PedsQL(TM) 4.0: Reliability and Validity of the Pediatric Quality of Life Inventory(TM) Version 4.0 Generic Core Scales in Healthy and Patient Populations.
Varni, James W. PhD *+; Seid, Michael PhD *; Kurtin, Paul S. MD *
39(8):800-812, August 2001.
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Background. The PedsQL (Pediatric Quality of Life Inventory) (Children's Hospital and Health Center, San Diego, California) is a modular instrument for measuring health-related quality of life (HRQOL) in children and adolescents ages 2 to 18. The PedsQL 4.0 Generic Core Scales are multidimensional child self-report and parent proxy-report scales developed as the generic core measure to be integrated with the PedsQL Disease-Specific Modules. The PedsQL 4.0 Generic Core Scales consist of 23 items applicable for healthy school and community populations, as well as pediatric populations with acute and chronic health conditions.
Methods. The 4 PedsQL 4.0 Generic Core Scales (Physical, Emotional, Social, School) were administered to 963 children and 1,629 parents (1,677 subjects accrued overall) recruited from pediatric health care settings. Item-level and scale-level measurement properties were computed.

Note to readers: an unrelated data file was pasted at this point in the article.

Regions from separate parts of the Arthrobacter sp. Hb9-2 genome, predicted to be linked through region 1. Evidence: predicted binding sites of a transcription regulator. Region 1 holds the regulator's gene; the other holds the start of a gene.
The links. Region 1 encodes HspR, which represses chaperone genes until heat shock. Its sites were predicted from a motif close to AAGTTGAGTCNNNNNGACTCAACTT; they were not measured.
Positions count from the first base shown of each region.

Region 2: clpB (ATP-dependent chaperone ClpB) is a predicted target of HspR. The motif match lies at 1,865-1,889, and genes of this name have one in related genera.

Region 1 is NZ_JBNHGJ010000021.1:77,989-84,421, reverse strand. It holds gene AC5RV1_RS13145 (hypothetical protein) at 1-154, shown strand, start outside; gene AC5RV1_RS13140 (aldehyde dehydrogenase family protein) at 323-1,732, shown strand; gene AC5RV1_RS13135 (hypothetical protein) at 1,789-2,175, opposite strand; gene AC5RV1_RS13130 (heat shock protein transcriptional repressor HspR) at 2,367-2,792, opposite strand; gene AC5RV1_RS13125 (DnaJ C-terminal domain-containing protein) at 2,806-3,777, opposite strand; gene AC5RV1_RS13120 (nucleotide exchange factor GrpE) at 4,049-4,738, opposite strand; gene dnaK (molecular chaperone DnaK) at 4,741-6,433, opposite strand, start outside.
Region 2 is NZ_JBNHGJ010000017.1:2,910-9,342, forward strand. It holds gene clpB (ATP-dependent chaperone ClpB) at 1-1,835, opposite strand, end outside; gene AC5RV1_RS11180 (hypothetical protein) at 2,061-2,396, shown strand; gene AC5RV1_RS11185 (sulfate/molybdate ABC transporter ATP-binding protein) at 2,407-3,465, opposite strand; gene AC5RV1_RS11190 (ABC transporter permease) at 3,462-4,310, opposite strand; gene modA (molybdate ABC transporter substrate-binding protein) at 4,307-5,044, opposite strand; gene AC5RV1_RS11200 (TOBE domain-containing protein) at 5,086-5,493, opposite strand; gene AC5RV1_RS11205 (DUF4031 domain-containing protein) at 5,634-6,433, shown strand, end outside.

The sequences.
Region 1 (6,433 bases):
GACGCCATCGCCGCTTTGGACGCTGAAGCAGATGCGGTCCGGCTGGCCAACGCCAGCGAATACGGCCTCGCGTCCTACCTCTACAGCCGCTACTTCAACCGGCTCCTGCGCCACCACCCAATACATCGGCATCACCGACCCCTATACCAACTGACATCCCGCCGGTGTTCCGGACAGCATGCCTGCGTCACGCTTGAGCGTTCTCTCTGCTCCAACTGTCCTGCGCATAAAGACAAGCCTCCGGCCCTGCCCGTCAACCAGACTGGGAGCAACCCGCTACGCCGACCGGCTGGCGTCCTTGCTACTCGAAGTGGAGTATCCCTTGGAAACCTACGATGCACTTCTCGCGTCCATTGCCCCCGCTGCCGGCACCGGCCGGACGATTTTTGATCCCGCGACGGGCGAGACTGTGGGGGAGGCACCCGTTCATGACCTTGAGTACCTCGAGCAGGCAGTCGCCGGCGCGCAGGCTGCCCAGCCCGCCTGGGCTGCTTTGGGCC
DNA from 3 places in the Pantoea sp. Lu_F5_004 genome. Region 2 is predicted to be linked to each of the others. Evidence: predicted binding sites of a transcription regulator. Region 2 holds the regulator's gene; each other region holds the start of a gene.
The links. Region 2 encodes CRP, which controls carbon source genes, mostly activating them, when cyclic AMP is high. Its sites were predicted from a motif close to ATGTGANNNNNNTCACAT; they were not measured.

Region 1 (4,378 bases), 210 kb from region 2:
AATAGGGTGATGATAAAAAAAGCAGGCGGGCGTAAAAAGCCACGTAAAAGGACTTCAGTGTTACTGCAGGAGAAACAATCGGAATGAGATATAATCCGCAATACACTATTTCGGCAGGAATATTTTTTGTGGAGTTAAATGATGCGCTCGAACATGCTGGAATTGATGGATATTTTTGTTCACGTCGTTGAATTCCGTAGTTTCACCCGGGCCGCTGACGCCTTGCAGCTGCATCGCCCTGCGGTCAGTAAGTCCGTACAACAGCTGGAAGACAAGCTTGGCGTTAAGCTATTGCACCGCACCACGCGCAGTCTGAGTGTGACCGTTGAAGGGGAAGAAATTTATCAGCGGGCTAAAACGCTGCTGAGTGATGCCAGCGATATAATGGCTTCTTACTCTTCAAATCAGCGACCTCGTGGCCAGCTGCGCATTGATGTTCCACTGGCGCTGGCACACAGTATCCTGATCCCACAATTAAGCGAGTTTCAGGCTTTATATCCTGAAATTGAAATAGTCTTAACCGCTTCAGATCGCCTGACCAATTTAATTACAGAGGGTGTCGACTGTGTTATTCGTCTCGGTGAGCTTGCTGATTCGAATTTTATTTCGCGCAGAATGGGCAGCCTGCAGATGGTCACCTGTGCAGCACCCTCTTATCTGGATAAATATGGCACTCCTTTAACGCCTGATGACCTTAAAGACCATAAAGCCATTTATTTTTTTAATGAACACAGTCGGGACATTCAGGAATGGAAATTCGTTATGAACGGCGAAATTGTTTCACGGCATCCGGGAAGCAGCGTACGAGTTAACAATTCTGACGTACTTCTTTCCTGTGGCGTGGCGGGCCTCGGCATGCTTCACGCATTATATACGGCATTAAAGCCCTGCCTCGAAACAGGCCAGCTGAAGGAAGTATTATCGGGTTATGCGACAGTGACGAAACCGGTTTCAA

Results. Internal consistency reliability for the Total Scale Score ([alpha] = 0.88 child, 0.90 parent report), Physical Health Summary Score ([alpha] = 0.80 child, 0.88 parent), and Psychosocial Health Summary Score ([alpha] = 0.83 child, 0.86 parent) were acceptable for group comparisons. Validity was demonstrated using the known-groups method, correlations with indicators of morbidity and illness burden, and factor analysis. The PedsQL distinguished between healthy children and pediatric patients with acute or chronic health conditions, was related to indicators of morbidity and illness burden, and displayed a factor-derived solution largely consistent with the a priori conceptually-derived scales.
Conclusion. The results demonstrate the reliability and validity of the PedsQL 4.0 Generic Core Scales. The PedsQL 4.0 Generic Core Scales may be applicable in clinical trials, research, clinical practice, school health settings, and community populations.
(C) 2001 Lippincott Williams & Wilkins, Inc.